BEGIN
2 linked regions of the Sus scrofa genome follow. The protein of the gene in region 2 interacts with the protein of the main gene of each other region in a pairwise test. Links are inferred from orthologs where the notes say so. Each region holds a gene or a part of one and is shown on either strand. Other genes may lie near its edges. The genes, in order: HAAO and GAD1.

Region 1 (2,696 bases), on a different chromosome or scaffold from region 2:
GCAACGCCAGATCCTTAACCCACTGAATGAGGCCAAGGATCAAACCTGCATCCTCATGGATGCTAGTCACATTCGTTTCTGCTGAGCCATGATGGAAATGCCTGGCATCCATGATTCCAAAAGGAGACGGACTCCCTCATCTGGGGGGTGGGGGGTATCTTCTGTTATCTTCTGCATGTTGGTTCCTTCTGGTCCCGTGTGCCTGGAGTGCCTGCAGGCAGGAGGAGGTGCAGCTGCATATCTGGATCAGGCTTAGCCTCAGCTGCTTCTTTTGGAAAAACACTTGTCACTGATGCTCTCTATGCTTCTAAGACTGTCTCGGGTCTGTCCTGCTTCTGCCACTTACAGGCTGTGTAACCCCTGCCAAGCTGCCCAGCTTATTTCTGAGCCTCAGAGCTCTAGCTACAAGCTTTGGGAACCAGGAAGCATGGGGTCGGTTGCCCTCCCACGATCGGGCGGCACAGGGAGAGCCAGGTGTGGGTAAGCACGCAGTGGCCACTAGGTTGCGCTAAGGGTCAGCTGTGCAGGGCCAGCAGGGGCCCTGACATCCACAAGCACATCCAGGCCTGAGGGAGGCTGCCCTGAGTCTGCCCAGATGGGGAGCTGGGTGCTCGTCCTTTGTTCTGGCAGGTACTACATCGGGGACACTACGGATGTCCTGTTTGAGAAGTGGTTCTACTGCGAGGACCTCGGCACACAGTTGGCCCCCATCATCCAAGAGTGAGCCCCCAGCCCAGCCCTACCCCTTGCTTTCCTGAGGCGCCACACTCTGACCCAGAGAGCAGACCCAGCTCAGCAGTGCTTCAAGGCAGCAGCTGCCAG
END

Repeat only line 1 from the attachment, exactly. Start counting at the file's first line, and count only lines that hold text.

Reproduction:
2 linked regions of the Sus scrofa genome follow. The protein of the gene in region 2 interacts with the protein of the main gene of each other region in a pairwise test. Links are inferred from orthologs where the notes say so. Each region holds a gene or a part of one and is shown on either strand. Other genes may lie near its edges. The genes, in order: HAAO and GAD1.